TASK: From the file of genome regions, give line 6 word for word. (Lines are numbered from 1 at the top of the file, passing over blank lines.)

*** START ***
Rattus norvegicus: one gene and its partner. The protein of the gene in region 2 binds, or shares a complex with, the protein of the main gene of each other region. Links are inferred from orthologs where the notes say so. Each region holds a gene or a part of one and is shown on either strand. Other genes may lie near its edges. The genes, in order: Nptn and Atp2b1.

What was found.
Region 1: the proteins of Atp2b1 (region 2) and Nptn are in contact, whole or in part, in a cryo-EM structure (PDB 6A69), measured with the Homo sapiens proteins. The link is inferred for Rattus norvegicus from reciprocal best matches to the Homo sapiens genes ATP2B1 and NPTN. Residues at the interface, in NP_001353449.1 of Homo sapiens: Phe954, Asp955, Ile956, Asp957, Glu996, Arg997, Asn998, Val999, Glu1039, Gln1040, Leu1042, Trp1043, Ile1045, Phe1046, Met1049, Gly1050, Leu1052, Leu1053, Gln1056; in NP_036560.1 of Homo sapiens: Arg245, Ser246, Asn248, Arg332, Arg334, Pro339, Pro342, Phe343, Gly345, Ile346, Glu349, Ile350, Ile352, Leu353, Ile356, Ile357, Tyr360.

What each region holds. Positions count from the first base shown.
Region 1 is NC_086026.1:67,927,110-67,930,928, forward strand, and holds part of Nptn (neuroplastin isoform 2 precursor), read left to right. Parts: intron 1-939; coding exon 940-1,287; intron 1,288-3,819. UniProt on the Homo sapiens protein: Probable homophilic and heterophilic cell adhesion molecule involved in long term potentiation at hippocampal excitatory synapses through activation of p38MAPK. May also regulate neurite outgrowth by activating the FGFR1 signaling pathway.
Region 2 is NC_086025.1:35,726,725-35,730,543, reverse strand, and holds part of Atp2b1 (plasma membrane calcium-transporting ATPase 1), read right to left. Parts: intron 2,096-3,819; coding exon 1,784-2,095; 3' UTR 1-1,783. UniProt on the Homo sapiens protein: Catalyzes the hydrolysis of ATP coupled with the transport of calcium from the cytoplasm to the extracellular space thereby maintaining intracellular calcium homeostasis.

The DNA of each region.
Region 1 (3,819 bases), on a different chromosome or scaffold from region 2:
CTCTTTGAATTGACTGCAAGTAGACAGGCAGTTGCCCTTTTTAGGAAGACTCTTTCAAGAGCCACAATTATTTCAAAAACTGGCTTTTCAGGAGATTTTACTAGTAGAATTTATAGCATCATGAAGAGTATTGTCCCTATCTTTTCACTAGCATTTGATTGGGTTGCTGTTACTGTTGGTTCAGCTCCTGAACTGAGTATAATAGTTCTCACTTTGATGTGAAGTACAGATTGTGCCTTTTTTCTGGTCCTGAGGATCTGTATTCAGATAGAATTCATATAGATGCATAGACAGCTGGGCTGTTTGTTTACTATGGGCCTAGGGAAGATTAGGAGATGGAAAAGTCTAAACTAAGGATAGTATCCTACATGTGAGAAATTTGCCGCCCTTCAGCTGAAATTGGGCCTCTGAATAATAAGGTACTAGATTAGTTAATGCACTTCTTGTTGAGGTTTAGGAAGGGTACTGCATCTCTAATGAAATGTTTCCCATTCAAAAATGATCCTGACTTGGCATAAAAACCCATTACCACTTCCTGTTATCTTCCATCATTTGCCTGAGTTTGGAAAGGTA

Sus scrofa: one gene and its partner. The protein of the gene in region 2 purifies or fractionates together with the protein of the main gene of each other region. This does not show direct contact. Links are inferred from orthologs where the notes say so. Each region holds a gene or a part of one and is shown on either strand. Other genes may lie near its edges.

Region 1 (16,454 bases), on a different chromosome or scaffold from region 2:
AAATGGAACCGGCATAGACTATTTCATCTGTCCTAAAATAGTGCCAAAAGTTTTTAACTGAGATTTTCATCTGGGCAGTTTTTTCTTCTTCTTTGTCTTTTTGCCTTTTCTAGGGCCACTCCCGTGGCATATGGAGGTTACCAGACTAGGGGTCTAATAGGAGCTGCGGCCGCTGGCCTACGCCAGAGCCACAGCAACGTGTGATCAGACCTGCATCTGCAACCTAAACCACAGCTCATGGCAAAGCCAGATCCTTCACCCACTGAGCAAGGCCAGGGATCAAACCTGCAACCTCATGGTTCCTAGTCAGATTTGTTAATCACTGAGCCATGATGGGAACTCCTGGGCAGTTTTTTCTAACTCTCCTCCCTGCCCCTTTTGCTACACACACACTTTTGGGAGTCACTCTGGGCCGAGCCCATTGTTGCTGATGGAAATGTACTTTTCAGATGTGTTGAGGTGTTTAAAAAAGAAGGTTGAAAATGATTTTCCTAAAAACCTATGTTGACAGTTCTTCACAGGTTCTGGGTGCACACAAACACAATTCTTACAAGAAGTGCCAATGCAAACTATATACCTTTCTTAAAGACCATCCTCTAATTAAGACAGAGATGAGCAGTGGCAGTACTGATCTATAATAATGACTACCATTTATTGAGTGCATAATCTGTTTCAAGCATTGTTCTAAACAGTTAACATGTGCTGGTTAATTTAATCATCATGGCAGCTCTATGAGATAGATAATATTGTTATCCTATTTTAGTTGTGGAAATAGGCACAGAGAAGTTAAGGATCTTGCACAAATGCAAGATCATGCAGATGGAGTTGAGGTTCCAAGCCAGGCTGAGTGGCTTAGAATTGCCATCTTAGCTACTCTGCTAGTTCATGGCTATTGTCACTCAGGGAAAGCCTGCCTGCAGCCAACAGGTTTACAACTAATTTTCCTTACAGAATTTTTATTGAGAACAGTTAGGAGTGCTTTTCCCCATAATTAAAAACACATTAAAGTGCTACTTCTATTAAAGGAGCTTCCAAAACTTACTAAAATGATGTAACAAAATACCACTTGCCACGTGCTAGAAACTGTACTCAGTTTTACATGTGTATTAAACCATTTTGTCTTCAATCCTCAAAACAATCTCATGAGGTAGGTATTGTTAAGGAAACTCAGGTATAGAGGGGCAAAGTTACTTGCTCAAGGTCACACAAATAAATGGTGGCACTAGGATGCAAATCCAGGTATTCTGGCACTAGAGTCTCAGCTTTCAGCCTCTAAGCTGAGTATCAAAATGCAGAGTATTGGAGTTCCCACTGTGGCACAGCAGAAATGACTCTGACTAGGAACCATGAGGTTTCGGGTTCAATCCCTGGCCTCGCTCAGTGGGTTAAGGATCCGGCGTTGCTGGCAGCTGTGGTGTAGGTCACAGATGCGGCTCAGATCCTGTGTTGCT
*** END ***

Region 2 is NC_086025.1:35,726,725-35,730,543, reverse strand, and holds part of Atp2b1 (plasma membrane calcium-transporting ATPase 1), read right to left. Parts: intron 2,096-3,819; coding exon 1,784-2,095; 3' UTR 1-1,783. UniProt on the Homo sapiens protein: Catalyzes the hydrolysis of ATP coupled with the transport of calcium from the cytoplasm to the extracellular space thereby maintaining intracellular calcium homeostasis.